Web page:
Meningococcal Meningitis

Mali: Recommended Vaccinations

Meningococcal Meningitis

Country Risk

Risk of Meningococcal Meningitis is present in the southern half of the country.


Meningococcal Meningitis is primarily caused by Neisseria meningitidis bacteria transmitted from person to person through infected air droplets, saliva, or respiratory secretions. The infection spreads easily when an infected person comes into close proximity or has long term contact with others. Staying in overcrowded housing, dormitories, cruise ships, attending a sports or cultural event, as well as sharing utensils, coughing, sneezing, or kissing can contribute to outbreaks. The bacteria target the meninges – the thin lining that surrounds the brain and the spinal cord. Of the 12 Meningococcal Meningitis serogroups identified, the following five cause illness: A, B, C, Y, and W135. Note that other meningitis infections can also be caused by viruses, fungi, and parasites.


Long-term travellers, persons on work assignments, students, military recruits, persons with a weakened immune system, children under five years of age, men having sex with men, and persons attending large cultural or sporting events are at risk.

The bacteria are present worldwide with variable geographic occurrence. Regional outbreaks can occur anytime. The highest risk areas are in the Meningitis Belt – the semi-arid area of sub-Saharan Africa that extends from the Atlantic Ocean to the Red Sea. Large outbreaks have also occurred in other sub-Saharan African countries.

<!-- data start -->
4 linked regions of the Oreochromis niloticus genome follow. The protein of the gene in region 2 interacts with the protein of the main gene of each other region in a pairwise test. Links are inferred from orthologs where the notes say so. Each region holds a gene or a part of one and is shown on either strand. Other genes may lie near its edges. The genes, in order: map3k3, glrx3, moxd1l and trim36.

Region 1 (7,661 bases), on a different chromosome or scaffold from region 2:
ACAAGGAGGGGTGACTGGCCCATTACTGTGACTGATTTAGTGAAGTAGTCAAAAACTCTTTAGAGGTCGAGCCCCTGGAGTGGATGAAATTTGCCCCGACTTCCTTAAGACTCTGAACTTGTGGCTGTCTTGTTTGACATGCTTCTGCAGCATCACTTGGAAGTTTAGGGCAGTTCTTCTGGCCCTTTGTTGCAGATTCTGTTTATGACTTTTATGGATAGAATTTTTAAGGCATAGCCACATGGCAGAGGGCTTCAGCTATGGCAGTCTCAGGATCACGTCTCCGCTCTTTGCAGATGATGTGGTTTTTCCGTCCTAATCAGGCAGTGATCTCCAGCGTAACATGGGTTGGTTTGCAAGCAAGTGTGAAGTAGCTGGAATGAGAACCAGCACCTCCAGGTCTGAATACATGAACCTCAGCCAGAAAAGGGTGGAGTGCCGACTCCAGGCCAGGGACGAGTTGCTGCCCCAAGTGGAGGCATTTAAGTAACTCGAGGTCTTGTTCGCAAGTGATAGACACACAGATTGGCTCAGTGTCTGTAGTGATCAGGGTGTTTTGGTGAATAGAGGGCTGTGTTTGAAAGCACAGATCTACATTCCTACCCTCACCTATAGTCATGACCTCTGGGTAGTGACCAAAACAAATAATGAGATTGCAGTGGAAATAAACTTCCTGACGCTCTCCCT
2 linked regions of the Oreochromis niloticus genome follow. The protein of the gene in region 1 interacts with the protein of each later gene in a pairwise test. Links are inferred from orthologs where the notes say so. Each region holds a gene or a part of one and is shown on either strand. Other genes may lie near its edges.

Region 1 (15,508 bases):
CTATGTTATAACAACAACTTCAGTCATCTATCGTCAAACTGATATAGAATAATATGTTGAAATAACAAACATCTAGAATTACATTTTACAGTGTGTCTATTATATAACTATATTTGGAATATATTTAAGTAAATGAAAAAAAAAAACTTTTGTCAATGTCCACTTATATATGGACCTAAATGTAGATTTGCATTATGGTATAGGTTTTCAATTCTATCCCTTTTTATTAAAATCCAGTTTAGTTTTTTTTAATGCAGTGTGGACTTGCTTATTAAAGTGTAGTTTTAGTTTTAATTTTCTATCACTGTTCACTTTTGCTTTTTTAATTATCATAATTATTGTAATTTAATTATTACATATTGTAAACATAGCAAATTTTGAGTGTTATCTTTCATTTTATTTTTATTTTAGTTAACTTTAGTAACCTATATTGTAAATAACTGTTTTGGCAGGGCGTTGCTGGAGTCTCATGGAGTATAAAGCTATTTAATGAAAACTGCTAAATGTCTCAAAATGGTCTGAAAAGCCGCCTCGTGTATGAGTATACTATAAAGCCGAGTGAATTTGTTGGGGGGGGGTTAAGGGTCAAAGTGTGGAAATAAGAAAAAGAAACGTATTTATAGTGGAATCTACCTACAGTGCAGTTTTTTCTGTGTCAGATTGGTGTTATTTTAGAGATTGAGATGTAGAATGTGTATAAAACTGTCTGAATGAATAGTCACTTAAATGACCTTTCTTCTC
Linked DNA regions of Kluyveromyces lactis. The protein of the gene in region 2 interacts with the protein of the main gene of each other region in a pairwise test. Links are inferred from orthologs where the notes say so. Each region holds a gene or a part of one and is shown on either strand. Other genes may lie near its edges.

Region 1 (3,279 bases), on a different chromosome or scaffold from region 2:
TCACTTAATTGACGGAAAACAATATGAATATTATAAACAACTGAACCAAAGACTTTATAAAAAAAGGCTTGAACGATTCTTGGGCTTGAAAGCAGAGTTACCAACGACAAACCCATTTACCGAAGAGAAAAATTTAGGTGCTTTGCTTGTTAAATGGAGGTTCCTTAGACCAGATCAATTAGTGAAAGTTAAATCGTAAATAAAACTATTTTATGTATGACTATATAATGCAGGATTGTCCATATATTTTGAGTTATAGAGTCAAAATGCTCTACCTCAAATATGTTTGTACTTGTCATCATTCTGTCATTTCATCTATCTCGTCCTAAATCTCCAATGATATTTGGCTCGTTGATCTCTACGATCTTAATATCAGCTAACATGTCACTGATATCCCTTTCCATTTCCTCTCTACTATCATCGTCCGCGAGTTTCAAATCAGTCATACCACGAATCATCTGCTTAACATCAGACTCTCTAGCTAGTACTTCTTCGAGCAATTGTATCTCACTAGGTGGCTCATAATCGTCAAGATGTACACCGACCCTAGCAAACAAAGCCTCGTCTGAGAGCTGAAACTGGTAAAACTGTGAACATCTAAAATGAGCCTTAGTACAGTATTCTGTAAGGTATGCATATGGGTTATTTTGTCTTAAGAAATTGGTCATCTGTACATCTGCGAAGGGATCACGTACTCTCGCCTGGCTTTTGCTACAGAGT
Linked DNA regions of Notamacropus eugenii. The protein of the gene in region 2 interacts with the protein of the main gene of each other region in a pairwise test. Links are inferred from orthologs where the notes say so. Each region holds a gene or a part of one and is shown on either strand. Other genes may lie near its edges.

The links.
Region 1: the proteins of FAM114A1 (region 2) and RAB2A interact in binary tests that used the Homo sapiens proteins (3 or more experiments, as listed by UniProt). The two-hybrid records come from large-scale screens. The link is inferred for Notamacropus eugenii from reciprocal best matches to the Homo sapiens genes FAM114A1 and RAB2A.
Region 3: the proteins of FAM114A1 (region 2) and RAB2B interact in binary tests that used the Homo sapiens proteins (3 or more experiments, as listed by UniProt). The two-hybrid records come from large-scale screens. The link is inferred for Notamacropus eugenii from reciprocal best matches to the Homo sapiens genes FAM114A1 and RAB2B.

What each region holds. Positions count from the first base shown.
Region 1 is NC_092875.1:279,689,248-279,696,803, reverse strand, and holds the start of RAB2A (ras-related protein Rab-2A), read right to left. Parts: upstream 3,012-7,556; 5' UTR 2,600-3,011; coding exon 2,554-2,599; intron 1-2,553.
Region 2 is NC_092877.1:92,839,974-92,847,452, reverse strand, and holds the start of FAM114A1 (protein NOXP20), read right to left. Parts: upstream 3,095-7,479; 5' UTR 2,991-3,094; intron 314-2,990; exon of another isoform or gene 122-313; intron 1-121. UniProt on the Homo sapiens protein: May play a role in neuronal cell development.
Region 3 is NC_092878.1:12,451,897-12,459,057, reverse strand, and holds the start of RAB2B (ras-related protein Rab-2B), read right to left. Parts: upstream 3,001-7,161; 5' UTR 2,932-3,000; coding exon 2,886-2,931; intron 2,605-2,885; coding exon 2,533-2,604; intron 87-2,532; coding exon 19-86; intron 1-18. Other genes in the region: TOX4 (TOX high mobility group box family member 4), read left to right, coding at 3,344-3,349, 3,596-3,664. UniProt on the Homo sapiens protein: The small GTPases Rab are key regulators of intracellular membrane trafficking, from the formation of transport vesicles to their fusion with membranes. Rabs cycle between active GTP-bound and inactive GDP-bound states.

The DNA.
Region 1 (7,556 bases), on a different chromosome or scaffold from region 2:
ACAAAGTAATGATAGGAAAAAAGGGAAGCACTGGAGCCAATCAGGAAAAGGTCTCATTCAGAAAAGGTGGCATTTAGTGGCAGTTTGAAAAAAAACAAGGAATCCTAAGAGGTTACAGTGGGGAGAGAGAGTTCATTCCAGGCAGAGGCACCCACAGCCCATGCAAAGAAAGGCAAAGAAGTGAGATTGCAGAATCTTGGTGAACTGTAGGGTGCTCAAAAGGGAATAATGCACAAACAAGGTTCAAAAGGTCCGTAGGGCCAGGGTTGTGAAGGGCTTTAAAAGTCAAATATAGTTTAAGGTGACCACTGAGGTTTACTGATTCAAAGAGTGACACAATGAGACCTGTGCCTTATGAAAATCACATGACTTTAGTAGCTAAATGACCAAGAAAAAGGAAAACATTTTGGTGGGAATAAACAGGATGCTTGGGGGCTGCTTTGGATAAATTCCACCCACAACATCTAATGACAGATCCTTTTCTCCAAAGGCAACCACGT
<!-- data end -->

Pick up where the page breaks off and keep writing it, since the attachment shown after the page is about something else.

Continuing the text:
Usually symptoms appear 4 to 10 days after exposure to the bacteria and typically include sudden onset of headache, fever, stiff neck, sensitivity to light, confusion, and vomiting. The infection can lead to brain damage, hearing loss, or cognitive disabilities in some. Meningococcal Meningitis can cause death in 5% to 10% of patients even if they received prompt treatment. The infection can progress to Meningococcal Sepsis, also known as Meningococcemia, causing a rash, hemorrhaging, and multi-organ failure. A lumbar puncture may be performed to diagnose the illness. Treatment includes antibiotics and supportive care of symptoms.

  • Avoid sharing utensils or coming into close contact with people with upper respiratory infections. 
  • Wash your hands thoroughly and frequently with soap and water. If not available, use an alcohol-based hand sanitizer.
  • Stay away from people coughing or sneezing. Use a tissue or your sleeve to cover your sneezes and coughs. 
  • Seek immediate medical attention if Meningococcal Meningitis is suspected.

Quadrivalent vaccination against serotypes ACYW135 is recommended for travellers going to the Meningitis Belt of Africa or to areas with current outbreaks.

There are several inactivated and Meningococcal-containing combined vaccines available. There is also a vaccine against serotype B, but it isn’t available in all countries. Discuss your options with a healthcare provider regarding boosters and / or re-vaccination.

Information last updated: February 23, 2021.

  • Guhadasan R, Carrol ED. Acute Bacterial Meningitis. In: McGill, A; Ryan, E; Hill, D; Solomon, T, eds. Hunter's Tropical Medicine and Emerging Infectious Diseases. 9th ed. New York: Saunders Elsevier; 2013: 501-507.
  • Centres for Disease Control and Prevention: Yellow Book, Meningococcal Meningitis
  • Committee to Advice on Tropical Medicine and Travel, PHAC: Statement on Meningococcal Disease and the International Traveller
  • Public Health Agency of Canada: Canadian Immunization Guide, Meningococcal Vaccine
  • World Health Organization: International Travel and Health, Vaccine Preventable Diseases and Vaccines